Okay, before you flame me for bad parenting and setting unrealistic expectations for my children……we need some background. Back about a decade ago I was a road warrior. I still am, and not even a recovering one, though I’d desperately prefer to be home with my family. In those days, American Airlines was my primary airline. Their loyalty program was much more lucrative than the competition. As a top-tier Executive Platinum member, I was treated very well. Whenever possible, American Airlines was my first choice when I needed to fly.
Logically, when our family had to travel somewhere, we tried to fly on American Airlines. American Airlines took great care of us. Back then, plenty of planes weren’t full. And, in some cases there were more first class seats on planes than there are today. Because of that, 4-year old daughter had never actually flown in coach except as a lap child. She obviously had no memory of that. Back then, I was also a very type A traveler. That meant we were always first in line when first class or Executive Platinum members were allowed to board. That’s the only experience my daughter knew up until that point.
My job required me to be gone from home for 3 weeks to oversee a project. That’s a long time to be away, by far the longest trip I had to take, even to this day. My 3 week project was in Denver. That left me with two primary options:
- My wife could fly from our home airport of Washington-Dulles to DFW, then connect to another flight to Denver. She and our daughter would be in first class. Plus, if there was some sort of travel disruption, I’d have the Executive Platinum desk to help us.
- They could fly nonstop on Southwest Airlines. I didn’t have a high opinion of Southwest back then. They were a much smaller airline and I had no status with them. But, it would be one flight instead of 2.
My wife chose the nonstop flight on Southwest Airlines. I don’t recall if I lobbied her hard to take American or not. I’m fairly certain it would have been my preference. And, I was more stubborn back then. But, I don’t think I made a big deal out of it. It was the first time she’d be flying alone with our daughter and I was just a little bit terrified.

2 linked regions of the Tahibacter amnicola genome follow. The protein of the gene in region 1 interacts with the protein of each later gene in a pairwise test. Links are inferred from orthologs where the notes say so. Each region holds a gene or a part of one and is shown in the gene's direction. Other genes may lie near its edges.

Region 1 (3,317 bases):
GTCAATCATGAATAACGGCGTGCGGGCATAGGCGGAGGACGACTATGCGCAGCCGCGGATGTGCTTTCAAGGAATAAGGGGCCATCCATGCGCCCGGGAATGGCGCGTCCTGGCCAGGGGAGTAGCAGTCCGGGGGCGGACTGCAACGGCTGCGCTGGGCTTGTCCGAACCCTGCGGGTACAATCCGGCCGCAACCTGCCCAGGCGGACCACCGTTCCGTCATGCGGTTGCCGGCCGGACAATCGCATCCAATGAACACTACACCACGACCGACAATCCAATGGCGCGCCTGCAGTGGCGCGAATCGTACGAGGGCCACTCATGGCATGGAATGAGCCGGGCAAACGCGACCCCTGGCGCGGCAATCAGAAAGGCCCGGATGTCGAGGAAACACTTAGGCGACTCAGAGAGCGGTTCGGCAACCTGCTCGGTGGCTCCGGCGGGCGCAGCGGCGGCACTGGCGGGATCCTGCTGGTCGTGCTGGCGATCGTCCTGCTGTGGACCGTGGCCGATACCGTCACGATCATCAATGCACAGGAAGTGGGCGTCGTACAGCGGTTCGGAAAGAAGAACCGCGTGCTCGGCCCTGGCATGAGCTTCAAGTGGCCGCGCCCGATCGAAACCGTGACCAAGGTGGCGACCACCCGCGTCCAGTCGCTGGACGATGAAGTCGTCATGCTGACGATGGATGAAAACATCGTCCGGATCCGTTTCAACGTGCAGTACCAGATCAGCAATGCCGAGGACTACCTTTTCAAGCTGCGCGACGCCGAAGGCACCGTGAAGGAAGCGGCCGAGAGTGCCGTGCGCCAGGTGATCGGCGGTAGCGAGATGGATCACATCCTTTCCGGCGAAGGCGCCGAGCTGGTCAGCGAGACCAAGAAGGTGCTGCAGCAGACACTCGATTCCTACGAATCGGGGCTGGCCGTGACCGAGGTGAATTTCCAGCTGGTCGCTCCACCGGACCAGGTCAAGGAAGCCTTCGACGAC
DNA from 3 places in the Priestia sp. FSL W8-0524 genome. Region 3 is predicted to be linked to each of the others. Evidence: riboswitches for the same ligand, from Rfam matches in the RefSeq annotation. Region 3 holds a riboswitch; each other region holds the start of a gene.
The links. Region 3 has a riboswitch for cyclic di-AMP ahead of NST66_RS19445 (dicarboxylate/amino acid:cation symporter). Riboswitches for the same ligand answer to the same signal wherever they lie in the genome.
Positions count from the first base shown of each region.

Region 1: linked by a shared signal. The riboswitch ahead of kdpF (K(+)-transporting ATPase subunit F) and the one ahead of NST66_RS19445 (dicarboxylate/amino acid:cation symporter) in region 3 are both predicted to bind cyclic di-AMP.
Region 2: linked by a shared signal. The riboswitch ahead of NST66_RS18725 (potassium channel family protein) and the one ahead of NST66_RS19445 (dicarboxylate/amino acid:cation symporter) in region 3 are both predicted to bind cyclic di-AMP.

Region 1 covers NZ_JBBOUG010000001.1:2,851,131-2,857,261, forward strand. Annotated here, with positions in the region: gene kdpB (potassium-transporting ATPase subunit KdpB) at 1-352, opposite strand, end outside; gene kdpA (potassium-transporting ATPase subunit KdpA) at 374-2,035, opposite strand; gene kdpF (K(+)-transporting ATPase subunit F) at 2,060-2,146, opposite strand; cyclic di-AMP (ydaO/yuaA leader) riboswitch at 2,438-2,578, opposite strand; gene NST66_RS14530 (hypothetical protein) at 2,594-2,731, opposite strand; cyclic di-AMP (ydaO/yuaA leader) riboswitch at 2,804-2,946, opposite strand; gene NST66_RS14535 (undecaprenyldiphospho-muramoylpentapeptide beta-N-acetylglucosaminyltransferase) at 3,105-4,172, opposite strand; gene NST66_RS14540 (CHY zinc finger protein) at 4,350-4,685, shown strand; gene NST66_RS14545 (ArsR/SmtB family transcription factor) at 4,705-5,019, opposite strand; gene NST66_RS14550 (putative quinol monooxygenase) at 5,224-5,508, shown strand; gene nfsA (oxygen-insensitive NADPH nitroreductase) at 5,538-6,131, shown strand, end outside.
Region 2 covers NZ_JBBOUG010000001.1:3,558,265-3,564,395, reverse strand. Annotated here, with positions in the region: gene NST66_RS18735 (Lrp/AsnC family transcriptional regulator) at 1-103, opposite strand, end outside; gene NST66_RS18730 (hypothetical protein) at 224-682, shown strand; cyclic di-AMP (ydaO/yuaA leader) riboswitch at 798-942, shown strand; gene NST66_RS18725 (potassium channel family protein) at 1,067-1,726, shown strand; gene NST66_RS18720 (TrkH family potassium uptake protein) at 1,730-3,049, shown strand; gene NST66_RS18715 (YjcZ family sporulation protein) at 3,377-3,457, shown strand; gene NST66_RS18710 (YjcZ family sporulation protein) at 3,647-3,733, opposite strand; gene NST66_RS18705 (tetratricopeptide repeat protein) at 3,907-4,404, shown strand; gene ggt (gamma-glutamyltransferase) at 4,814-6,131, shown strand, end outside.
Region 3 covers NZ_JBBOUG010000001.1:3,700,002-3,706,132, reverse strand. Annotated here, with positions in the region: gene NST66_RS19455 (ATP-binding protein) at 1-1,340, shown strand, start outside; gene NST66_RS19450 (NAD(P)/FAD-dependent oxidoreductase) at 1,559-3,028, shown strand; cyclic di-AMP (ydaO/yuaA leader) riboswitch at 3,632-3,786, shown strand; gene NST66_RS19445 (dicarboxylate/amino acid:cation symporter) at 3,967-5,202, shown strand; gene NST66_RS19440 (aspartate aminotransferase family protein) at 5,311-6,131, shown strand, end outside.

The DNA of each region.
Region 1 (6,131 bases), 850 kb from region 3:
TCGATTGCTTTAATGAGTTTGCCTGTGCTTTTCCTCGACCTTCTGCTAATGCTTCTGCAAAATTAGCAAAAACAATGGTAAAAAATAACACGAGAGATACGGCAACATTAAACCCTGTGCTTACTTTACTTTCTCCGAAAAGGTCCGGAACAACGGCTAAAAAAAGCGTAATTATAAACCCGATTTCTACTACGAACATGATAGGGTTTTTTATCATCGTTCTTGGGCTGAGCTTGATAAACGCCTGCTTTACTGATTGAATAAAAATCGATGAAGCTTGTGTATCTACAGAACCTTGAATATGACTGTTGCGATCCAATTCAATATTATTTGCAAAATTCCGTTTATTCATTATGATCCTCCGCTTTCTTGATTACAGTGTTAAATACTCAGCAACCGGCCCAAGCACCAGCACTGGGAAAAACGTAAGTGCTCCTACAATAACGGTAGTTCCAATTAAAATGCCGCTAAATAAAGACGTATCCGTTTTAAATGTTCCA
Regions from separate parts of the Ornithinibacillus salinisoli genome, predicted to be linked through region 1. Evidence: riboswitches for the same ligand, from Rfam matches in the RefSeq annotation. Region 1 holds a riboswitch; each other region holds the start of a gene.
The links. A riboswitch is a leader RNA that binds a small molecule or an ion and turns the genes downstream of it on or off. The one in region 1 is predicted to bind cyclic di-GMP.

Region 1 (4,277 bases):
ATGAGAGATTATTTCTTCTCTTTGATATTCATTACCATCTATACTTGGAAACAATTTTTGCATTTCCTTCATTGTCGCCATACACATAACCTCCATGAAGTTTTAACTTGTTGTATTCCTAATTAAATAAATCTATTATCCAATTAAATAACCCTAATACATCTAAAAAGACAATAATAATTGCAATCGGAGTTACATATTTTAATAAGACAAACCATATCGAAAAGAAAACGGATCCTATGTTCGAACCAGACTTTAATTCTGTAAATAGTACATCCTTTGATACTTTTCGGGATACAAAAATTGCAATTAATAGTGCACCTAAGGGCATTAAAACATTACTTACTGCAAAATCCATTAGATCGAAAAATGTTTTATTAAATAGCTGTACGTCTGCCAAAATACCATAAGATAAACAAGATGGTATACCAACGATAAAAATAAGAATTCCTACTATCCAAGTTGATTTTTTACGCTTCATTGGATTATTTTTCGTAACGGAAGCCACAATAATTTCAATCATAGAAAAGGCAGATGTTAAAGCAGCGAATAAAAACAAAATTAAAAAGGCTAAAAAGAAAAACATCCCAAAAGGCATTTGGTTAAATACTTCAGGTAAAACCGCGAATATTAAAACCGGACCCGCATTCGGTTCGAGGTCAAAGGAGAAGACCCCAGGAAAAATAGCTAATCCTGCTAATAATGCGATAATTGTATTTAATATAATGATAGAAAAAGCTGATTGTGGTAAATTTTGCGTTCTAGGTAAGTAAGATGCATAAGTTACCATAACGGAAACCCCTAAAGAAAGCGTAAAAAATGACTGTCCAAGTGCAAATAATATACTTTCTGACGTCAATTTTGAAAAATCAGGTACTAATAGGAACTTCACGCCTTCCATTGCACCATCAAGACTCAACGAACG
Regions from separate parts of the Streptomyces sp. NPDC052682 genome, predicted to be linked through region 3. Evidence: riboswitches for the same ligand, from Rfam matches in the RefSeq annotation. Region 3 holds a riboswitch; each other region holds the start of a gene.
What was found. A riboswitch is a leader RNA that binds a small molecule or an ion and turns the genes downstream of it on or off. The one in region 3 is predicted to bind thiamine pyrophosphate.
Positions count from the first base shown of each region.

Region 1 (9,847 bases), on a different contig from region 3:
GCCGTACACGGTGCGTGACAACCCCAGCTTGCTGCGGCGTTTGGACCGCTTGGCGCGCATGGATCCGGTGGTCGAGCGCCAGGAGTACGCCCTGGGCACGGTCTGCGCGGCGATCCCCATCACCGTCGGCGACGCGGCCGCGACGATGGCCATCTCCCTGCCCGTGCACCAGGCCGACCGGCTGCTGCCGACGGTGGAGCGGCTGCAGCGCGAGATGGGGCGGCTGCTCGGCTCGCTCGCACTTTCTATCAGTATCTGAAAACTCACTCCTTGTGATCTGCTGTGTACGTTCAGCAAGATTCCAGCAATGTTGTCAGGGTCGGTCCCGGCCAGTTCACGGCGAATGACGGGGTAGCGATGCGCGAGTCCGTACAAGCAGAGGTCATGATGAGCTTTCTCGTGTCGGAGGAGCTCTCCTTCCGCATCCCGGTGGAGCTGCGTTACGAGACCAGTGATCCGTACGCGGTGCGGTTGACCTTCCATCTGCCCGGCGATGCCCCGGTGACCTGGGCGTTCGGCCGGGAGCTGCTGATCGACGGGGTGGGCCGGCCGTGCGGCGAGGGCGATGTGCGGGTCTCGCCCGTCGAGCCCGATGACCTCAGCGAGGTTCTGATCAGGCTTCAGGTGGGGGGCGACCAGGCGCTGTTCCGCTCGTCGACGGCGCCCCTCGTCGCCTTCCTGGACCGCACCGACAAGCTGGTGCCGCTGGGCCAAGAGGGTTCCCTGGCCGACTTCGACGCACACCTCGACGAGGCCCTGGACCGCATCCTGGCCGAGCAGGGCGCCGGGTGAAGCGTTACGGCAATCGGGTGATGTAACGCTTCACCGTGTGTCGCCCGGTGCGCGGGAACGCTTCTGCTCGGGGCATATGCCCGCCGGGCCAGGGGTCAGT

My father lives near us in Northern Virginia, so he agreed to take Michelle and our daughter to the airport. I didn’t have a good way to get him through security back then. I probably could have figured out a way, but I had less knowledge back then versus today. Smartly, I did take all the clothes that they would need with me when I went to Denver a week earlier, so all they had was one small carry-on bag. Oh, and my wife was 5 months pregnant.
They got through security easily and made their way to the gate. I had bought them Early Bird boarding, which meant they would be one of the first to board. But, they weren’t the first. My daughter didn’t understand why there were people standing in front of us. Like the inquisitive 4-year old she was, she asked, “Mommy, why aren’t we boarding first? We always board first.”
Now, that’s enough to embarrass any parent. On the other side of the country I have no idea this is going on. I’m just nervous to see them get off the plane in Colorado. But, for my wife, it would get quite a bit more embarrassing.
As many, if not all of you know, Southwest Airlines has exactly one class of service. If you don’t know that by now Alanis Morissette pointed it out recently. As my wife and daughter boarded, my daughter was in front of my wife. They stepped onto the plane, said hello to the flight attendant, and took the right-hand turn to head down the aisle and find a seat. My daughter stopped in the aisle. As the people queued up behind my wife, wondering why the line wasn’t moving my daughter said (quite loudly, according to my wife), “Oh, mommy! These seats are so much smaller than the ones we normally sit in!”
As my wife recalls the story, she got an icy stare from the flight attendant and quickly ushered our daughter down the
The Final Two Pennies
Here’s hoping I don’t get flamed too bad for spoiling my kids and teaching them to be entitled. She was 4, that was her perspective on flying. I’m pretty sure my wife and I had a good laugh about it back then. 9 years later, it’s still pretty darn funny. Our daughter has no recollection, which is too bad. It’s one of those funny moments as a parent that you never really see coming.
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